The London newspaper bias: half of "national" news is about the south east

After surveying the regional bias of eight national newspapers over the course of two weeks, we found that 49.1 per cent of supposedly regionally-based news is focused on London and the south east.

When Helen Pidd took over as the Guardian’s only “Northern Editor” in January of this year, she quickly conceded that the job is “far too much for one person to do”. You don’t say. Alongside politics, business, law, sport and more, the printed press is just another industry indulging in a sycophantic obsession with the south east.

What’s more, I can prove it.

For ten weekdays in two consecutive weeks at the end of July, I monitored the regional bias of ‘national’ newspaper coverage. Looking at the eight most renowned national daily papers (The Mail, Independent, Times, Guardian, Telegraph, Sun, Mirror, and Express), I noted down which region each article covered. The results are depressingly predictable.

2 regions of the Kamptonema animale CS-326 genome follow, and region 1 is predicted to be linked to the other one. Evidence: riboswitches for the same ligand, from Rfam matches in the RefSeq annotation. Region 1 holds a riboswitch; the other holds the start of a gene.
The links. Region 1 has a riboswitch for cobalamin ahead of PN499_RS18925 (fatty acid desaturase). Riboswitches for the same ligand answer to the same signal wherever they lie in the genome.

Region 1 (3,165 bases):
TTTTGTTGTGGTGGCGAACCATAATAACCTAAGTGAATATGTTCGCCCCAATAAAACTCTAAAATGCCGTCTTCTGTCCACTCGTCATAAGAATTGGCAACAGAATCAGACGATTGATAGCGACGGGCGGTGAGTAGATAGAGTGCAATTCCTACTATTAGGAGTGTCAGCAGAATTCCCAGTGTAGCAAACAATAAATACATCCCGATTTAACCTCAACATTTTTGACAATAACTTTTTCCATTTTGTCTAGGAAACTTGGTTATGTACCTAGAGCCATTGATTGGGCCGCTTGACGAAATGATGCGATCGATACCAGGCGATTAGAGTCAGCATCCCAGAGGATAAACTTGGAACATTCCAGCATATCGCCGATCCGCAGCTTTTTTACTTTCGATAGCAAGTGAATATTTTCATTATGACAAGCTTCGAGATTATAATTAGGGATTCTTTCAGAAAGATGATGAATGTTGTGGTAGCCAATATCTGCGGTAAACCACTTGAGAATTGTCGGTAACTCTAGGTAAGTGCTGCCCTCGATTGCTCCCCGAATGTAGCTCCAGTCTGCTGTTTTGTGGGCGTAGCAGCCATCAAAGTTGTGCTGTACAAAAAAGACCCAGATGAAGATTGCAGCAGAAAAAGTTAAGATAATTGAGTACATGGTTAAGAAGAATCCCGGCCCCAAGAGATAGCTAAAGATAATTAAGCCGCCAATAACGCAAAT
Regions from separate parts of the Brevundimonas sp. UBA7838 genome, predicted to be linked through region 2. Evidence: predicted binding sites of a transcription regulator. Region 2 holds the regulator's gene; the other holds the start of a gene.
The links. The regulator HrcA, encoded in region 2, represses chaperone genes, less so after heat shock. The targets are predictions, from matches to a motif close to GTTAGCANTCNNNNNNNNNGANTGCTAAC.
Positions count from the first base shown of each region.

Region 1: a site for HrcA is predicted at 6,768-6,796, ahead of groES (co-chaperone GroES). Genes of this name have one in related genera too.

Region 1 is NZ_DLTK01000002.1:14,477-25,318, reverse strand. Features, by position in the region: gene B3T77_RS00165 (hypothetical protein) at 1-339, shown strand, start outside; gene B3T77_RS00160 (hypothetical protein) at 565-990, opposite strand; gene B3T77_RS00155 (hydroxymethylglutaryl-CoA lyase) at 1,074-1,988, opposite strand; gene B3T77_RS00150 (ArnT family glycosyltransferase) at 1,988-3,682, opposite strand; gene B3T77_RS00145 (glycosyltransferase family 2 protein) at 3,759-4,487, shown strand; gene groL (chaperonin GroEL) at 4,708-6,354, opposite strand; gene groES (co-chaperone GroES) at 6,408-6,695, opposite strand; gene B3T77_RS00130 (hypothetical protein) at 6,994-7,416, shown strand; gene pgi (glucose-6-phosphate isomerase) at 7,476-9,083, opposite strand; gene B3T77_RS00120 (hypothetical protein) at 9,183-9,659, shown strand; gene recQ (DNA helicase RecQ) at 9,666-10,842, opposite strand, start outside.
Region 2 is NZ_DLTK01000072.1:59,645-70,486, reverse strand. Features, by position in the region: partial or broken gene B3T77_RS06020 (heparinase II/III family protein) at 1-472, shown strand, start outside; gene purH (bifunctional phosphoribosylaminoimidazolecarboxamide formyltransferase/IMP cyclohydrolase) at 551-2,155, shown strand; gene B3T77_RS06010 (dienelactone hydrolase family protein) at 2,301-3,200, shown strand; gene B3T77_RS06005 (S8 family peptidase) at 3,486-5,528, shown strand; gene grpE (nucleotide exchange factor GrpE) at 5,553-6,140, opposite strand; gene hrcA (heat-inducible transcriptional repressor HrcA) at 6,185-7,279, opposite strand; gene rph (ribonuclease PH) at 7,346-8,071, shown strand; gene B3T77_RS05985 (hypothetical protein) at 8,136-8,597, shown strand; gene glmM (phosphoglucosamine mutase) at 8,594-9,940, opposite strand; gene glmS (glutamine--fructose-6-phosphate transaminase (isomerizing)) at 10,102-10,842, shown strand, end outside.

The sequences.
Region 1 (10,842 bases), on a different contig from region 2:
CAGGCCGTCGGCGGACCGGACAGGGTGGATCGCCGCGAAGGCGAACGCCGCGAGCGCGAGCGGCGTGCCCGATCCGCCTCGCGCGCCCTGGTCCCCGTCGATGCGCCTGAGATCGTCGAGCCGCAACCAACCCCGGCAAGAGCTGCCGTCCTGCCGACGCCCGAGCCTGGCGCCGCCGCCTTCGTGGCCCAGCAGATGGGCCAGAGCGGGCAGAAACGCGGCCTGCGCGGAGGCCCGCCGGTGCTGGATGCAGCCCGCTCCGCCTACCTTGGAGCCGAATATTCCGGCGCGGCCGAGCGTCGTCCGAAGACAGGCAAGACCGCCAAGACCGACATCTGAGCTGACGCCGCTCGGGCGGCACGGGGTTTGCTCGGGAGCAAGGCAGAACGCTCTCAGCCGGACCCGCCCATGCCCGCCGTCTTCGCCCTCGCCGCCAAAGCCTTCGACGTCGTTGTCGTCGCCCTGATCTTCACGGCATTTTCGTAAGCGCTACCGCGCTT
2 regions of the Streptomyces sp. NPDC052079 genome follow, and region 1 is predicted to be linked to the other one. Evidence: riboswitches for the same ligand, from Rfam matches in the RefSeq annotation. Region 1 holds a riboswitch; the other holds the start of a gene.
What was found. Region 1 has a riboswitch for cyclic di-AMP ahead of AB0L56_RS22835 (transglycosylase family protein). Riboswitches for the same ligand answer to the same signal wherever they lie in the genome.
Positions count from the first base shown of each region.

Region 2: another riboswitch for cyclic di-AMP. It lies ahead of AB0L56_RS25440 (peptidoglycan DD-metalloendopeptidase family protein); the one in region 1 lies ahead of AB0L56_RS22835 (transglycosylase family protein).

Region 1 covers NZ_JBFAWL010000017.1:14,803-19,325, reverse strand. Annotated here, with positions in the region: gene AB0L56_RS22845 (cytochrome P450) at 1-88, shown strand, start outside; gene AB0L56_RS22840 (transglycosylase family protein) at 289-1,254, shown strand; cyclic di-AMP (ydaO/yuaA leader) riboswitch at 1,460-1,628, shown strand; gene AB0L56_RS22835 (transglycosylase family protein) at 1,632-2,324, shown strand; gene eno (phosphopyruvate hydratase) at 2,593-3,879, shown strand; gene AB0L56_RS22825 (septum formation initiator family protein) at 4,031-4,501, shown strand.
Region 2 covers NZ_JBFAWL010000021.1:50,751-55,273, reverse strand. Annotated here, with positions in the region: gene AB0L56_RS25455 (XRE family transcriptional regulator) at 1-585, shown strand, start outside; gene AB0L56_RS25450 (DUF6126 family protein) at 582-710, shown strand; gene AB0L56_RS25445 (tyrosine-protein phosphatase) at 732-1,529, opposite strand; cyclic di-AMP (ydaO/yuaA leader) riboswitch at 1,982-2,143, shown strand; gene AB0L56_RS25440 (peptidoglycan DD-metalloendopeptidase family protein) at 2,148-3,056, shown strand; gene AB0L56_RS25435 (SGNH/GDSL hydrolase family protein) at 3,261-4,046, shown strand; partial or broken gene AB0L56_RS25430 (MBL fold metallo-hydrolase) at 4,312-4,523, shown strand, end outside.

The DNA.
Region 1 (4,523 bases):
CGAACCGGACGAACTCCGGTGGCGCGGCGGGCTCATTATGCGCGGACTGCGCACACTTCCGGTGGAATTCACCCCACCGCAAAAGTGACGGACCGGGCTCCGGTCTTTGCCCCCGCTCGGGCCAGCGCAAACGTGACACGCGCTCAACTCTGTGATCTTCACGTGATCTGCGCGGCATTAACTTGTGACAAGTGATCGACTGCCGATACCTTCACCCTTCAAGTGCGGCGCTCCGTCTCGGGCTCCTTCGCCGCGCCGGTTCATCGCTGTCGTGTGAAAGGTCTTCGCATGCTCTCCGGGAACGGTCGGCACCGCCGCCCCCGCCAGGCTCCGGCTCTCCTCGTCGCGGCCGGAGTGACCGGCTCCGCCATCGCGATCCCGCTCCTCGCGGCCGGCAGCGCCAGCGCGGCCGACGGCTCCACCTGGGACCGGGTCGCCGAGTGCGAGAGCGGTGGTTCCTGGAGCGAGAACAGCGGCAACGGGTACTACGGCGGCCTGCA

Even excluding stories covering Westminster, 49.1 per cent of articles which were based on a particular region, centred on London and the south east. This region only possesses 26.6 per cent of the national population.

With the exception of the north west (which actually received slightly too much coverage in proportion to population) and the west and south west (which received marginally less), all other regions were noticeably under-represented.

As a Brummie, I can only bemoan the fact that despite possessing 16 per cent of the UK population, only 11.3 per cent of articles were based on the midlands. The north east received only 2.9 per cent (with 4.1 per cent of the population), the east 4.7 per cent (9.3 per cent of the population), Yorkshire 5.5 per cent (8.4 per cent of the population) and Wales 3.6 per cent (with 4.9 per cent of the population).

Image by Hector Crespo

The nationalistic tendencies of Scotland and Northern Ireland will also surely be aided by the lack of coverage they receive in the so-called ‘national’ press. Despite possessing 8.4 per cent of the UK population, only 2.6 per cent of articles with a regional focus were based on Scotland. Northern Ireland was covered by a mere 0.3 per cent of these articles, while it makes up 2.9 per cent of the UK population.

Although both of these regions have their own strong local press outlets, it’s farcical to label our main newspapers ‘national’ newspapers given these numbers. Plus, why should we assume that the rest of the UK has no interest in the affairs of other regions?